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Former World Bank economist warns of energy transition’s fiscal risks

London, 5 March – In the run-up to Budget Day (6 March), a new paper by a former World Bank economist and published by the Global Warming Policy Foundation warns that the UK’s current decarbonisation timeframe is unrealistic and threatens to be economically and socially unsustainable. 

Professor Gordon Hughes’s paper comes two weeks after the “European Climate Investment Deficit report” warned that EU member states would have to fill an annual investment gap of €406 billion if its 2030 climate goals are to be met.

In his paper, Hughes reveals that a realistic estimate of Britain’s planned energy transition also has an astronomical price tag. Large investments in capital-intensive technologies for producing and consuming non-carbon energy is estimated to be a minimum of 5% of GDP for the next two decades and might easily exceed 7.5% of GDP.

Prof Hughes said:

“There is no chance of borrowing an additional 5% or more of GDP annually for two decades to finance the energy transition. The only viable way of financing the UK’s energy transition is a drastic reduction in consumption to free up resources for the huge level of new capital investment required. Realistically the reduction in private consumption would have to be 8% to 10% for 20 years. Such a shock has never occurred in the last century outside war periods and even then never for more than a decade.”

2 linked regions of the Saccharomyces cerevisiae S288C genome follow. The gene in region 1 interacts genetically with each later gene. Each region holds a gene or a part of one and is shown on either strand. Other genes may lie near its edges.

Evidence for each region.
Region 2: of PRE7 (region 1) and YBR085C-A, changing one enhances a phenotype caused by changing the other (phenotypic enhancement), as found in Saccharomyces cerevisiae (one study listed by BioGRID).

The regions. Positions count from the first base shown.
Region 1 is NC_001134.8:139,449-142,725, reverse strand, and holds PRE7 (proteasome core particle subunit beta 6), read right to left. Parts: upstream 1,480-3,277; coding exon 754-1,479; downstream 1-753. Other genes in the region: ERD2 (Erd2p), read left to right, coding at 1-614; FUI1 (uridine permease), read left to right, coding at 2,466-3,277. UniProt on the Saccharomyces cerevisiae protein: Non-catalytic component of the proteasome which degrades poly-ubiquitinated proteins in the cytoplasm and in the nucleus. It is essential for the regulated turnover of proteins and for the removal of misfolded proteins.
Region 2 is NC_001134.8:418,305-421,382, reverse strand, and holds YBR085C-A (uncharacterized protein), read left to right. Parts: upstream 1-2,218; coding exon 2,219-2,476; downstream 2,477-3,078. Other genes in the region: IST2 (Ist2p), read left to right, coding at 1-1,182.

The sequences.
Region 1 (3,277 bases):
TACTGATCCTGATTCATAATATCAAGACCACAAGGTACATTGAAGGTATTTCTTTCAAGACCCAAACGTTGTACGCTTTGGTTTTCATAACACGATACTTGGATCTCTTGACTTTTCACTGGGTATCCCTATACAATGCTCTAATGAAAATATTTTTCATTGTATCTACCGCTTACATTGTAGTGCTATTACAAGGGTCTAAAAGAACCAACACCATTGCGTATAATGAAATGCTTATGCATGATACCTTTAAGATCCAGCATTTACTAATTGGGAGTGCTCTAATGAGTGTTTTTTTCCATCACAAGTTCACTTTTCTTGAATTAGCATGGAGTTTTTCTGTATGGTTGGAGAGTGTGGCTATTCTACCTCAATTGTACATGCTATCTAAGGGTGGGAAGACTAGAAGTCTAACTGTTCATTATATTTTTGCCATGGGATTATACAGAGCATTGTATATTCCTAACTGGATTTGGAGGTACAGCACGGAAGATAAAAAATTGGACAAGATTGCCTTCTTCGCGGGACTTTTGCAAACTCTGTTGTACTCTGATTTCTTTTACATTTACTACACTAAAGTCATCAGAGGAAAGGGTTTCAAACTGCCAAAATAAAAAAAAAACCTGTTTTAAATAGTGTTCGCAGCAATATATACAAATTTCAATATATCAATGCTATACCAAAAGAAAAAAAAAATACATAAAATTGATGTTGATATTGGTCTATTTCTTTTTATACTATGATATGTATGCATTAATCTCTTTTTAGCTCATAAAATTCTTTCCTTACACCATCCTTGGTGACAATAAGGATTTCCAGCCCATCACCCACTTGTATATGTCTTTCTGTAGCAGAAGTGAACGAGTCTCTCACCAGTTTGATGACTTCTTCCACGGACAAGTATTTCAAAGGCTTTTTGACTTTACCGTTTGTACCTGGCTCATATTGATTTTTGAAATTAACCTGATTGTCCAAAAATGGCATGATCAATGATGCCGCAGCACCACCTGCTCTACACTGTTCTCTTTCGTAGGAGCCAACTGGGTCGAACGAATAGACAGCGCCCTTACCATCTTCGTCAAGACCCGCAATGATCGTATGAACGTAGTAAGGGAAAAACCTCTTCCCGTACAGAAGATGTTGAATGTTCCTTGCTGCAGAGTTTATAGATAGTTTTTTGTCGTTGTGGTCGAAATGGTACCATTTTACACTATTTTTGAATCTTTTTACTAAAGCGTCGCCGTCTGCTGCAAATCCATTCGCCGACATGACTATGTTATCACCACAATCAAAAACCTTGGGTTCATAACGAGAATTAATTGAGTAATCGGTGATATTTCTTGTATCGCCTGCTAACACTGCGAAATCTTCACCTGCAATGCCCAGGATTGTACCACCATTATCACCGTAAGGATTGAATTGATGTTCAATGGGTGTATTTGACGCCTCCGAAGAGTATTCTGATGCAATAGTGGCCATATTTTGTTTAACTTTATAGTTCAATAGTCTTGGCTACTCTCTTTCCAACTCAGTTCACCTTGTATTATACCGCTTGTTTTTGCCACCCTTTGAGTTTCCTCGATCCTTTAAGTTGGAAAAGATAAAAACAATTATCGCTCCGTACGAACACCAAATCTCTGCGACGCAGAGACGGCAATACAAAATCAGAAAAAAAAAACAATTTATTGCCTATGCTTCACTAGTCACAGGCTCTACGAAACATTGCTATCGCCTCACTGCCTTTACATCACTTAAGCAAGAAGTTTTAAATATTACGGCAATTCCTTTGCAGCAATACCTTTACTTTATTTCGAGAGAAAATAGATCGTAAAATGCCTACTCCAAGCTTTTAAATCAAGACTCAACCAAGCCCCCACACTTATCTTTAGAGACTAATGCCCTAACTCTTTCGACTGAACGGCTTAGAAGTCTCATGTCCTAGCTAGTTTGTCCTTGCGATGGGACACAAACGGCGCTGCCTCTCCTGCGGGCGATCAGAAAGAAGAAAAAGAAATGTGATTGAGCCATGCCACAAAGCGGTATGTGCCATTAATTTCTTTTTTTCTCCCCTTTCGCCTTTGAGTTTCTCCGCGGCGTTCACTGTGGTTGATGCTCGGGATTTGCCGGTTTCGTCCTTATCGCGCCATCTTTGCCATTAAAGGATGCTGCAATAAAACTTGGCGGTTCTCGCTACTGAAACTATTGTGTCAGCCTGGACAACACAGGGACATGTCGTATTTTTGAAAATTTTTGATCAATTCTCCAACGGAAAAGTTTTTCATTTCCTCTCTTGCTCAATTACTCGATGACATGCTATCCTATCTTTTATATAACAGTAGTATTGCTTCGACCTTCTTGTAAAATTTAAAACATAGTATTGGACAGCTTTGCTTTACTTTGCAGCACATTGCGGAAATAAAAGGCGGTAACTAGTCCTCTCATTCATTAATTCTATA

He added:

“Ignoring the macroeconomic and fiscal constraints will almost certainly lead to yet another long-running policy fiasco like HS2 with results that achieve little in concrete terms. Rather than pretence and muddle, it would be better to extend the period and pace of the energy transition to match the resources that can realistically be afforded.”

Lord Frost welcomed Prof Hughes’s economic realism and said:

“The message in this briefing note from Professor Gordon Hughes could hardly be more urgent. Either we must be honest with the public and be clear that they are going to have to pay at a currently unanticipated level.  Or we must extend the time period for the transition – that is, delay the net zero 2050 target, perhaps out till 2070 or 2075.

Failure to do either – sadly, perhaps the most likely outcome – will mean that we simply muddle on, pretending we are making progress, spending at high levels, but achieving little. Meanwhile the rest of the world outside the West will look on, incredulous at this unprecedented act of economic self harm.”

Gordon Hughes: Financing the energy transition: Do the numbers add up? (pdf)